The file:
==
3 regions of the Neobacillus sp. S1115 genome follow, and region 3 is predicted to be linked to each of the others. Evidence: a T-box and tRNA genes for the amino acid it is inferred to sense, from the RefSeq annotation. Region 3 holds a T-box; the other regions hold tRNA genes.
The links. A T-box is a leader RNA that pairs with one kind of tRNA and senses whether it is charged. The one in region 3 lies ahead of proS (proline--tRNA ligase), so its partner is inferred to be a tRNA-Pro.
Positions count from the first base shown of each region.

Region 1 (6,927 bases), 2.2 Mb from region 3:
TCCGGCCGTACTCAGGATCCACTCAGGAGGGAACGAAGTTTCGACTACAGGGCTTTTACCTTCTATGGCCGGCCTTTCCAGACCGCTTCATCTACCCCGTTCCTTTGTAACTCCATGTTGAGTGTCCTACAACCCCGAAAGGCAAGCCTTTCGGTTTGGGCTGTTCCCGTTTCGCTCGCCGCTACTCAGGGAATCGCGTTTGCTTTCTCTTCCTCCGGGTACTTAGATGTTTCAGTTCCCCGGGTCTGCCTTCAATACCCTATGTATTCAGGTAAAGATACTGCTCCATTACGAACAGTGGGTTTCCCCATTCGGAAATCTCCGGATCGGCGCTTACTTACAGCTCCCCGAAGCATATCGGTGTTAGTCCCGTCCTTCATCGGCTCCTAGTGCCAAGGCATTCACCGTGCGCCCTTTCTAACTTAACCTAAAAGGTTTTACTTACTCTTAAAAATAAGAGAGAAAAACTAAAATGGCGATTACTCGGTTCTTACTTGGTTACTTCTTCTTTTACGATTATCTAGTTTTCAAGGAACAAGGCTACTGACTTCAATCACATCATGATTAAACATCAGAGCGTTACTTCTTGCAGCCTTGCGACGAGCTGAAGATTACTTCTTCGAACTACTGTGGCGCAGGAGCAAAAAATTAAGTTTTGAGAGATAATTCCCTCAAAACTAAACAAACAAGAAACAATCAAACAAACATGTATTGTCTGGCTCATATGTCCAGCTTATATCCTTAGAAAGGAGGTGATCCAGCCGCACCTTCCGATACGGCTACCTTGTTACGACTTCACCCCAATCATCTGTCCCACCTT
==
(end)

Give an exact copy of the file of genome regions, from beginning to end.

3 regions of the Neobacillus sp. S1115 genome follow, and region 3 is predicted to be linked to each of the others. Evidence: a T-box and tRNA genes for the amino acid it is inferred to sense, from the RefSeq annotation. Region 3 holds a T-box; the other regions hold tRNA genes.
The links. A T-box is a leader RNA that pairs with one kind of tRNA and senses whether it is charged. The one in region 3 lies ahead of proS (proline--tRNA ligase), so its partner is inferred to be a tRNA-Pro.
Positions count from the first base shown of each region.

Region 1 (6,927 bases), 2.2 Mb from region 3:
TCCGGCCGTACTCAGGATCCACTCAGGAGGGAACGAAGTTTCGACTACAGGGCTTTTACCTTCTATGGCCGGCCTTTCCAGACCGCTTCATCTACCCCGTTCCTTTGTAACTCCATGTTGAGTGTCCTACAACCCCGAAAGGCAAGCCTTTCGGTTTGGGCTGTTCCCGTTTCGCTCGCCGCTACTCAGGGAATCGCGTTTGCTTTCTCTTCCTCCGGGTACTTAGATGTTTCAGTTCCCCGGGTCTGCCTTCAATACCCTATGTATTCAGGTAAAGATACTGCTCCATTACGAACAGTGGGTTTCCCCATTCGGAAATCTCCGGATCGGCGCTTACTTACAGCTCCCCGAAGCATATCGGTGTTAGTCCCGTCCTTCATCGGCTCCTAGTGCCAAGGCATTCACCGTGCGCCCTTTCTAACTTAACCTAAAAGGTTTTACTTACTCTTAAAAATAAGAGAGAAAAACTAAAATGGCGATTACTCGGTTCTTACTTGGTTACTTCTTCTTTTACGATTATCTAGTTTTCAAGGAACAAGGCTACTGACTTCAATCACATCATGATTAAACATCAGAGCGTTACTTCTTGCAGCCTTGCGACGAGCTGAAGATTACTTCTTCGAACTACTGTGGCGCAGGAGCAAAAAATTAAGTTTTGAGAGATAATTCCCTCAAAACTAAACAAACAAGAAACAATCAAACAAACATGTATTGTCTGGCTCATATGTCCAGCTTATATCCTTAGAAAGGAGGTGATCCAGCCGCACCTTCCGATACGGCTACCTTGTTACGACTTCACCCCAATCATCTGTCCCACCTT